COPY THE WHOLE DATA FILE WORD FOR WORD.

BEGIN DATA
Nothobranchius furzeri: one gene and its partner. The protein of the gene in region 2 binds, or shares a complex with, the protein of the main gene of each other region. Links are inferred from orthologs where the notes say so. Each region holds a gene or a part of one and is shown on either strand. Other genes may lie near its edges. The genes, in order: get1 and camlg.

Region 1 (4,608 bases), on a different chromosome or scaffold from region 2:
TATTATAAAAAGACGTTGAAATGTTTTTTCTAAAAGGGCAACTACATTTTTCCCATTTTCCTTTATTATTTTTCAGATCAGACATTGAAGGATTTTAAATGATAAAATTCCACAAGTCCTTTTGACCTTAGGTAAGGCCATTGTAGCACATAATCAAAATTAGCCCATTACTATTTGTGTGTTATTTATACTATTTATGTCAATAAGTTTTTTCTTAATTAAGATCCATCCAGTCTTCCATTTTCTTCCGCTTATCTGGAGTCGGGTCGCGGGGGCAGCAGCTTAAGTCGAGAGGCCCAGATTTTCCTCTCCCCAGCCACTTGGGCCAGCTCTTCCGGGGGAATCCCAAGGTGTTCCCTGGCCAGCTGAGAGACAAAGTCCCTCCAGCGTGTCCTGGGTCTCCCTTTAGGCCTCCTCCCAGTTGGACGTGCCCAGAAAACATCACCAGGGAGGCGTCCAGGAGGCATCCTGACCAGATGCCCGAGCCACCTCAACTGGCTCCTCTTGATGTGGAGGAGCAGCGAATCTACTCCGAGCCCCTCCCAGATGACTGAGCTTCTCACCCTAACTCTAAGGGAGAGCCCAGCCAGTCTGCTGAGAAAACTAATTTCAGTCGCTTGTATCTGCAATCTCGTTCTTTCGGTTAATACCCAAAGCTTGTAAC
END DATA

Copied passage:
Nothobranchius furzeri: one gene and its partner. The protein of the gene in region 2 binds, or shares a complex with, the protein of the main gene of each other region. Links are inferred from orthologs where the notes say so. Each region holds a gene or a part of one and is shown on either strand. Other genes may lie near its edges. The genes, in order: get1 and camlg.

Region 1 (4,608 bases), on a different chromosome or scaffold from region 2:
TATTATAAAAAGACGTTGAAATGTTTTTTCTAAAAGGGCAACTACATTTTTCCCATTTTCCTTTATTATTTTTCAGATCAGACATTGAAGGATTTTAAATGATAAAATTCCACAAGTCCTTTTGACCTTAGGTAAGGCCATTGTAGCACATAATCAAAATTAGCCCATTACTATTTGTGTGTTATTTATACTATTTATGTCAATAAGTTTTTTCTTAATTAAGATCCATCCAGTCTTCCATTTTCTTCCGCTTATCTGGAGTCGGGTCGCGGGGGCAGCAGCTTAAGTCGAGAGGCCCAGATTTTCCTCTCCCCAGCCACTTGGGCCAGCTCTTCCGGGGGAATCCCAAGGTGTTCCCTGGCCAGCTGAGAGACAAAGTCCCTCCAGCGTGTCCTGGGTCTCCCTTTAGGCCTCCTCCCAGTTGGACGTGCCCAGAAAACATCACCAGGGAGGCGTCCAGGAGGCATCCTGACCAGATGCCCGAGCCACCTCAACTGGCTCCTCTTGATGTGGAGGAGCAGCGAATCTACTCCGAGCCCCTCCCAGATGACTGAGCTTCTCACCCTAACTCTAAGGGAGAGCCCAGCCAGTCTGCTGAGAAAACTAATTTCAGTCGCTTGTATCTGCAATCTCGTTCTTTCGGTTAATACCCAAAGCTTGTAAC